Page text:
Google unveils dramatic vision for downtown San Jose village

SAN JOSE — Google unveiled on Wednesday its most detailed vision yet for a transit-oriented neighborhood in downtown San Jose, a game-changing development that bids to reshape the west edges of the city’s urban core while still blending in with adjacent communities.

The plan also underscores the tech behemoth’s continued commitment to its San Jose plans at a time when businesses around the world are rethinking the future of office space amid the work-from-home era brought on by the coronavirus pandemic.

Downtown West, Google’s village, would add new offices, homes, and amenities in downtown San Jose near the Diridon train hub, and pave the way for a big increase in affordable housing and green development, documents the search giant filed Wednesday with the city show.

“We’re excited about this next step in our project, which incorporates feedback from thousands of people over the last two years and provides another opportunity for community input,” said Alexa Arena, Google’s development director for San Jose.

The mile-long project would be a city within a city. It would include 7.3 million square feet of offices, 4,000 residential units, shops, restaurants, a hotel, 10 parks, cultural and entertainment hubs, and immersive and interactive educational elements. Google could employ up to 25,000 on the site.

“This is the next level of development for San Jose,” said Scott Knies, executive director of the San Jose Downtown Association. “You have the housing, the affordable housing, and certainly the offices are there. But you also have the extraordinary combination of open spaces and cultural uses that makes it really unique.”

Google said it would work with city leaders to ensure that 25% of the homes would be affordable in the Diridon Station area, which contains the Downtown West footprint.

“We continue to hear that housing and preserving affordability is a priority for San Jose and our proposal offers more affordable housing, job pathways, and community spaces for San Joseans,” Arena said.

The 4,000 residences that Google aims to develop in the project will be made affordable to people at all income levels, Google said.

Google filed two major documents with the city Wednesday. One is a 1,350-page draft environmental impact report that sketches out the project’s effects. The other details design guidelines and how buildings would be massed.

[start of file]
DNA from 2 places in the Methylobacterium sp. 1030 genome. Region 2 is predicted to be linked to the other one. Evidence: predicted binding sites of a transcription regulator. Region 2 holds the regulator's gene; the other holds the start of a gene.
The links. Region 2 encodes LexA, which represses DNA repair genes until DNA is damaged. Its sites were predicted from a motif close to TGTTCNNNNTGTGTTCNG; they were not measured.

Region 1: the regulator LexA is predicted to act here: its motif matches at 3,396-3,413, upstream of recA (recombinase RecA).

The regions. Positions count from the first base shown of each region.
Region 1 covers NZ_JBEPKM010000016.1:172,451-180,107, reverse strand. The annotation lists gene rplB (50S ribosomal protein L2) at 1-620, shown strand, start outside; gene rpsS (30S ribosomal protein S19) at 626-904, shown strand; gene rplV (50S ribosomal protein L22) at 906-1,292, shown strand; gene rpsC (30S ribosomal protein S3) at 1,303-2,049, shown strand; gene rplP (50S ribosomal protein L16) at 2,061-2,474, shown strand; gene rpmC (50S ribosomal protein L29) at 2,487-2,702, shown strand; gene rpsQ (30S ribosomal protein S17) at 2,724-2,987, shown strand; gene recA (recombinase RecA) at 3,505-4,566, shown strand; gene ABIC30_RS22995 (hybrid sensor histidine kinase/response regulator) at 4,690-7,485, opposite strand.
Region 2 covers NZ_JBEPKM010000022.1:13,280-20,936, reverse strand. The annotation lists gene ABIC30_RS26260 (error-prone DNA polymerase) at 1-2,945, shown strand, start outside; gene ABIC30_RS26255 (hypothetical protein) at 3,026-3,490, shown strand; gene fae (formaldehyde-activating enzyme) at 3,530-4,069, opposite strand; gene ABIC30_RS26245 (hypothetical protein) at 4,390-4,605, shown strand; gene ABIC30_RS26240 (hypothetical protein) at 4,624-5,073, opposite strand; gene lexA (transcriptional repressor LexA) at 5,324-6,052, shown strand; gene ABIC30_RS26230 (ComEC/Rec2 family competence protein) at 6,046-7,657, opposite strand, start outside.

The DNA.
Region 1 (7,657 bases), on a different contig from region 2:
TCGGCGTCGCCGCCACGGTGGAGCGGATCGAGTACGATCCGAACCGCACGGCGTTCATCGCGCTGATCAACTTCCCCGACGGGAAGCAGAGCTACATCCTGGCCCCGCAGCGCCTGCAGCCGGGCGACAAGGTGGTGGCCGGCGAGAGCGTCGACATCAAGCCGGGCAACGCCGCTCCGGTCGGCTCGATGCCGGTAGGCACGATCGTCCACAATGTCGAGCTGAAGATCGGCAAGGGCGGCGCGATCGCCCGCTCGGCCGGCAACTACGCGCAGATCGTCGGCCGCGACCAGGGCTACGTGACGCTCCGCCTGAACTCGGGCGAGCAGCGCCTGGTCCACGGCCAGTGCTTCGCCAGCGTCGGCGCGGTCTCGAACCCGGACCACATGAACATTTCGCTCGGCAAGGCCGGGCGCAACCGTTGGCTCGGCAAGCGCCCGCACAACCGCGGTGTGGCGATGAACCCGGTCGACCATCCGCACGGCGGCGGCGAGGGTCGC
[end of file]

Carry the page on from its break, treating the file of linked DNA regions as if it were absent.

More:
The document filings kick off an intensive review and approval process that will include public hearings and formal votes.

“The pandemic has made the biggest concerns from the community about this project — preventing displacement, adding affordable housing, and ensuring quality jobs for working families and communities of color — even more critical,” said Maria Noel Fernandez, campaign director with Silicon Valley Rising, a community group that’s critical of Downtown West.

Downtown West’s footprint is 80 acres, of which 55 acres can be developed. Of the 55 acres, about 30 acres will be set aside for housing and public spaces.

Google says the project will not create any net additions in greenhouse gases.

The tech titan intends for the new buildings to be nearly completely electric. About 65 percent of the site’s trips would occur via mass transit, bicycling, and walking. Just 35 percent would be people driving alone. Plus, Downtown West would generate 7.8 megawatts of on-site solar energy and feature a local microgrid. Google also will buy carbon offsets.

“At a time when so much in our world is on pause due to COVID, it’s heartening to know that San Jose’s most significant long-term urban development project is on track and hitting a key milestone” with the filings, Deputy City Manager Kim Walesh said. “Google is moving forward with Downtown West, its extraordinary project and investment in San Jose.”

Google aims for a development that doesn’t present a walled-off look and feel.

“Downtown West is designed to be a true part of the city, the opposite of a traditional corporate campus,” said Laura Crescimano, founder of SITELAB urban studio, the project’s  lead urban designer. “The draft design standards and guidelines published today set out the roadmap for a resilient and connected Downtown West.”

Historic buildings and natural features such as the Guadalupe River and Los Gatos Creek will be incorporated.

“Our team worked with Google to draw on the uniqueness of the location to propose a place where urban life and nature can coexist,” Crescimano said. “We’ve brought together new and historic buildings, opportunities for arts and culture, playful spaces, and moments of respite along the Creek.”

Building heights will range from 40 feet to 290 feet, a Google spokesperson said.

“This is an…

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